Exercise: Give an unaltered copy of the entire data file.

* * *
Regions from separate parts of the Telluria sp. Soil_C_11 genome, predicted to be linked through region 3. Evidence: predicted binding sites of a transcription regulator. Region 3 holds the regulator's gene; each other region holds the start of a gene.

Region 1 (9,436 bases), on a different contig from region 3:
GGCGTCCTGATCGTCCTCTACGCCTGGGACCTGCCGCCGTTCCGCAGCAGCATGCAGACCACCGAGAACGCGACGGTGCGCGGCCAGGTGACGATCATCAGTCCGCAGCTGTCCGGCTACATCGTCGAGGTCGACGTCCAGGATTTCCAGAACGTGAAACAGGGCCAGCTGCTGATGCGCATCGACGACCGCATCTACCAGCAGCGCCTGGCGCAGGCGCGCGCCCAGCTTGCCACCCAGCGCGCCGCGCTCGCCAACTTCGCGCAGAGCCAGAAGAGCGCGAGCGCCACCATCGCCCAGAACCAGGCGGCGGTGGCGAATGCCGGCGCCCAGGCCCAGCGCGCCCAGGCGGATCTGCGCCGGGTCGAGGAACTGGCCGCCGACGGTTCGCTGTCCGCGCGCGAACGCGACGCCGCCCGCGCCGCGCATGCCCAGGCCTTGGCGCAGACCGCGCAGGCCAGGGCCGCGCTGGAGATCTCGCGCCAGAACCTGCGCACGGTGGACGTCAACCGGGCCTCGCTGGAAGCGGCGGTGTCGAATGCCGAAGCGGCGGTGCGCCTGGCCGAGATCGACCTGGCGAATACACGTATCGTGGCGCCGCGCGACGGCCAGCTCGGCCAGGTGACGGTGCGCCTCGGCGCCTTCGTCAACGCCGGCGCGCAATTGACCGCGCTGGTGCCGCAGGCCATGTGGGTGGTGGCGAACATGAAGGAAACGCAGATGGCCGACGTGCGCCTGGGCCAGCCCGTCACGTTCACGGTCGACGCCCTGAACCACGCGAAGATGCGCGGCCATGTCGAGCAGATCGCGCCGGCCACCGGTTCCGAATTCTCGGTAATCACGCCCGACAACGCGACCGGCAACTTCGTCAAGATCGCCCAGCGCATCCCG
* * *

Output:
Regions from separate parts of the Telluria sp. Soil_C_11 genome, predicted to be linked through region 3. Evidence: predicted binding sites of a transcription regulator. Region 3 holds the regulator's gene; each other region holds the start of a gene.

Region 1 (9,436 bases), on a different contig from region 3:
GGCGTCCTGATCGTCCTCTACGCCTGGGACCTGCCGCCGTTCCGCAGCAGCATGCAGACCACCGAGAACGCGACGGTGCGCGGCCAGGTGACGATCATCAGTCCGCAGCTGTCCGGCTACATCGTCGAGGTCGACGTCCAGGATTTCCAGAACGTGAAACAGGGCCAGCTGCTGATGCGCATCGACGACCGCATCTACCAGCAGCGCCTGGCGCAGGCGCGCGCCCAGCTTGCCACCCAGCGCGCCGCGCTCGCCAACTTCGCGCAGAGCCAGAAGAGCGCGAGCGCCACCATCGCCCAGAACCAGGCGGCGGTGGCGAATGCCGGCGCCCAGGCCCAGCGCGCCCAGGCGGATCTGCGCCGGGTCGAGGAACTGGCCGCCGACGGTTCGCTGTCCGCGCGCGAACGCGACGCCGCCCGCGCCGCGCATGCCCAGGCCTTGGCGCAGACCGCGCAGGCCAGGGCCGCGCTGGAGATCTCGCGCCAGAACCTGCGCACGGTGGACGTCAACCGGGCCTCGCTGGAAGCGGCGGTGTCGAATGCCGAAGCGGCGGTGCGCCTGGCCGAGATCGACCTGGCGAATACACGTATCGTGGCGCCGCGCGACGGCCAGCTCGGCCAGGTGACGGTGCGCCTCGGCGCCTTCGTCAACGCCGGCGCGCAATTGACCGCGCTGGTGCCGCAGGCCATGTGGGTGGTGGCGAACATGAAGGAAACGCAGATGGCCGACGTGCGCCTGGGCCAGCCCGTCACGTTCACGGTCGACGCCCTGAACCACGCGAAGATGCGCGGCCATGTCGAGCAGATCGCGCCGGCCACCGGTTCCGAATTCTCGGTAATCACGCCCGACAACGCGACCGGCAACTTCGTCAAGATCGCCCAGCGCATCCCG